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Regular Maintenance Checks for Your Vintage Car

By: Lucy Debenham BA (hons) - Updated: 15 Oct 2012 | comments*Discuss
 
Vintage Care Maintenance Maintenance

Whether acquiring or expanding on your knowledge of vintage car maintenance it is always worth having a routine checklist of potential problem areas. The costs involved for ongoing professional maintenance of a vintage car can be considerable. Knowing what problems to look for and taking preventative action is imperative if the car is to be kept running both smoothly, and for the owner’s benefit, economically.

This article looks at some key areas that you can focus on when carrying out a routine maintenance check. To carry out a thorough inspection, it is best if the car is given a good clean. This will make checking for any rust patches, problems with bolts or any other mechanism easier to spot and treat.

Front Axel

It is best to check the tightness of any bolts that fasten the axle to the springs, as they can often become loose. You should also check that the axle is aligned properly with respect to the springs, as sometimes it can shift out of place as a result of travelling over rough ground. Check kingpins and wheel hub bearings by trying to rock the wheel back and forth. Any excessive play could indicate a problem that will need further investigation. If you are satisfied that everything is as it should be, then it is a good time to apply lubrication grease, which is normally done via a grease nipple.

Finally check that the wheel alignment is correct. This may vary from car to car, but in order to prevent ‘wheel wobble’ and other such unwanted oscillations, the proper specified toe-in angle should be set.

Steering Gear

Don’t overlook any problems with your steering mechanism – you must be able to depend on it. First start with a visual inspection looking for any obvious signs of cracks, bends or corrosion, particularly in the steering arms. Next check for play in the steering box and along the length of the drop arm shaft and adjust if at all possible. Grip the steering wheel, then pull and push. Any end-play should be minimal. Check that the steering box is topped up with a heavy grade oil or grease as needed.

Rear Axle

As on the front axle, a good place to start is by checking that all bolts are fastened securely and that the mounting of the axle to the springs is correctly aligned. It is a good idea to check that the axle is straight and the rear wheel hubs are running true. You can do this by jacking up the rear of the car and running the engine with a bottom gear selected. Visually check that the wheels do not appear to be tilting in and out, as they revolve. It’s a good idea to perform an oil change every 5,000 or so miles. Whilst doing so examine the old oil for any fragments of metal, which could be symptomatic of an impending problem.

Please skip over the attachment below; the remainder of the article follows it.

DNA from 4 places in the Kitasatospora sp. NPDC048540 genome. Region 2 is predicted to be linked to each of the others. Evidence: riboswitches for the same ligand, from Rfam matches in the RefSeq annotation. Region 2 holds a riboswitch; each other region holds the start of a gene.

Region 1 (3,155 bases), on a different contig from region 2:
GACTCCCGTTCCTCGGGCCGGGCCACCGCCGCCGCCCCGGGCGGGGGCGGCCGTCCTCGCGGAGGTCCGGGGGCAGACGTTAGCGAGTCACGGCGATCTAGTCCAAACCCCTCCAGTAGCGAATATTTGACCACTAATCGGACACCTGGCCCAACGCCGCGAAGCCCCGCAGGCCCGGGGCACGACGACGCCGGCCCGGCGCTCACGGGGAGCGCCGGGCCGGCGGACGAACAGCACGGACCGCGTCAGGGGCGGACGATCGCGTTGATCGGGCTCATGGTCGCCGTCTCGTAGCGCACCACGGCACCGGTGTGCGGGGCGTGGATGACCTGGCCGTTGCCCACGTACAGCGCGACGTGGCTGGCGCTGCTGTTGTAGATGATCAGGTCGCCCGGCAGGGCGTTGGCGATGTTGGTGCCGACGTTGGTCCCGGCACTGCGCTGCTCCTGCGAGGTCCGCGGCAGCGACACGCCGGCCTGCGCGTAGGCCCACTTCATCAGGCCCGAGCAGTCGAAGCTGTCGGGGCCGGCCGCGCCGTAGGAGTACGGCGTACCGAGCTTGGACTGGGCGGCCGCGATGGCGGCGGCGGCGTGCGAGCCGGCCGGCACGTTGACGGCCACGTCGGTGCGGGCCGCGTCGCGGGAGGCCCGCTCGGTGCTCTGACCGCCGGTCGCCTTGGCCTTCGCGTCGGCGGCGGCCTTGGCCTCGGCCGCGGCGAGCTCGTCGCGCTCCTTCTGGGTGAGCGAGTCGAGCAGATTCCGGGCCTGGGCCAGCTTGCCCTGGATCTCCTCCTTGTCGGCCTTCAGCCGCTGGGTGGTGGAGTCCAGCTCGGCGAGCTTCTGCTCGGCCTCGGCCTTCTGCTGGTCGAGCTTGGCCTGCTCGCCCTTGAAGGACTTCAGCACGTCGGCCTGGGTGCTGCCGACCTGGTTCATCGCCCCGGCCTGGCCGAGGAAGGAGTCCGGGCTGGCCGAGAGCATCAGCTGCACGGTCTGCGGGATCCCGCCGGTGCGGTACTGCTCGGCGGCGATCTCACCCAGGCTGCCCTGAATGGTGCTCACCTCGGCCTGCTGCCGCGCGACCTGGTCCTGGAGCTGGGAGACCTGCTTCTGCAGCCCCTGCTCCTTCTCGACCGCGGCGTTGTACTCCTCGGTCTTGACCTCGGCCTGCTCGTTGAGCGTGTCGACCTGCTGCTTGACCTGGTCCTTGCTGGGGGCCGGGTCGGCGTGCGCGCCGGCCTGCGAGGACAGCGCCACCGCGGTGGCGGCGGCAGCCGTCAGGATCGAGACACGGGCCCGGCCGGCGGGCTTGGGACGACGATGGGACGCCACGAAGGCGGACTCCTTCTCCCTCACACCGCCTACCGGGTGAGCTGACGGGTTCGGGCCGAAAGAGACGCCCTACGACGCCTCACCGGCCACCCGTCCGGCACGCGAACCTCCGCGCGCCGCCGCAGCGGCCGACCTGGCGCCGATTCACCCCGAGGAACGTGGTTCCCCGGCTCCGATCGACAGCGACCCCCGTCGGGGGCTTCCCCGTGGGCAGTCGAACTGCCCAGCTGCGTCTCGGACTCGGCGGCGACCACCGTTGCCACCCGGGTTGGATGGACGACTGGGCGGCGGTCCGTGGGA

Breaking System

Much like the steering gear, your breaking system is of critical importance. Even if you do not notice problems when driving, it’s good practice to examine the entire system for problems every six months.

Start by jacking up all four wheels and check to see that they all turn freely. If there is resistance then it could indicate rubbing breaks. It’s a good idea to remove all wheels and break drums as a matter of course. This will at least enable you to clean away inevitable break debris material, and allow for a closer examination. In addition, take the opportunity to lubricate any linkage connections and clevis pins, but be mindful not to allow lubricant to foul the breaking surfaces. Get someone to operate the breaks and, whilst they’re doing so, check that the break shoes return to their fully open position when the break is released. Any sticking is symptomatic of wear in the system.

Check the breaking surfaces for excessive wear. If the break drum surface is badly worn then it will need a new liner inserting, or in some cases a new replacement break drum will need to be sourced.

Engine

The most noticeable problems with the engine will normally make themselves apparent audibly. Any rough running at idle could indicate that the carburettor(s) and ignition timing may need adjusting. Constant tapping noises are probably a result of mal-adjusted or worn tappets. Any louder knocking sounds from deep within the engine should be taken seriously, as it could indicate that major bearing failure is imminent.

If any blue smoke is present in the exhaust gasses, then it could be due to oil being burnt within the engine. This my be due to worn bearings, worn cylinders or failing piston rings, allowing oil into the combustion chamber. Excessive smoke can also indicate an incorrect fuel / air mixture which will require adjustment at the carburettor.

Engine oil should be changed regularly as a matter of course. Due to the low tolerances common to almost all vintage engines, a heavy grade engine oil should be used. Use of too a fine grade oil, designed for modern engines, will result in insufficient lubrication and therefore excessive engine wear. It’s also a good idea to check the old oil for bits of metal, which may have come from bearings.

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